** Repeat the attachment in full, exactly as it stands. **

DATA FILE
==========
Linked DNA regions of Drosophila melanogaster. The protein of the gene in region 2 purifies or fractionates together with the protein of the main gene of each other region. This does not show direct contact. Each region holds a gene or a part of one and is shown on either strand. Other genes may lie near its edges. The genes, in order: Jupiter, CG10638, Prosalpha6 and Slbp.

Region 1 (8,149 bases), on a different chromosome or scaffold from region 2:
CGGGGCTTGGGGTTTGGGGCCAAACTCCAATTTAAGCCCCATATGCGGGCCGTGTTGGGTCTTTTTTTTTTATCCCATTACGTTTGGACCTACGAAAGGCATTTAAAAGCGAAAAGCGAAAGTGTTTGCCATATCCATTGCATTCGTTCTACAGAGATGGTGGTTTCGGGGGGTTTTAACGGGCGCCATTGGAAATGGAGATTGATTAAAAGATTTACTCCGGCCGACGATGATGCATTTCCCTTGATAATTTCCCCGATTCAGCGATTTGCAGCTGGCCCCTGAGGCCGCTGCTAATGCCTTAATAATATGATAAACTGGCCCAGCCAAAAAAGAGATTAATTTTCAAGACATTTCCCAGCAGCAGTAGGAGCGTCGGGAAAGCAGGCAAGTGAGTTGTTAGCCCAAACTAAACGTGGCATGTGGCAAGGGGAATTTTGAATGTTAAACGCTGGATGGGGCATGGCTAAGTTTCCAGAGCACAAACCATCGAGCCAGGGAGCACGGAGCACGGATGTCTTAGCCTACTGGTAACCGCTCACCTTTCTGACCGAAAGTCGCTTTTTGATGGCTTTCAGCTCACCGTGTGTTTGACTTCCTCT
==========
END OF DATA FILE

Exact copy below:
Linked DNA regions of Drosophila melanogaster. The protein of the gene in region 2 purifies or fractionates together with the protein of the main gene of each other region. This does not show direct contact. Each region holds a gene or a part of one and is shown on either strand. Other genes may lie near its edges. The genes, in order: Jupiter, CG10638, Prosalpha6 and Slbp.

Region 1 (8,149 bases), on a different chromosome or scaffold from region 2:
CGGGGCTTGGGGTTTGGGGCCAAACTCCAATTTAAGCCCCATATGCGGGCCGTGTTGGGTCTTTTTTTTTTATCCCATTACGTTTGGACCTACGAAAGGCATTTAAAAGCGAAAAGCGAAAGTGTTTGCCATATCCATTGCATTCGTTCTACAGAGATGGTGGTTTCGGGGGGTTTTAACGGGCGCCATTGGAAATGGAGATTGATTAAAAGATTTACTCCGGCCGACGATGATGCATTTCCCTTGATAATTTCCCCGATTCAGCGATTTGCAGCTGGCCCCTGAGGCCGCTGCTAATGCCTTAATAATATGATAAACTGGCCCAGCCAAAAAAGAGATTAATTTTCAAGACATTTCCCAGCAGCAGTAGGAGCGTCGGGAAAGCAGGCAAGTGAGTTGTTAGCCCAAACTAAACGTGGCATGTGGCAAGGGGAATTTTGAATGTTAAACGCTGGATGGGGCATGGCTAAGTTTCCAGAGCACAAACCATCGAGCCAGGGAGCACGGAGCACGGATGTCTTAGCCTACTGGTAACCGCTCACCTTTCTGACCGAAAGTCGCTTTTTGATGGCTTTCAGCTCACCGTGTGTTTGACTTCCTCT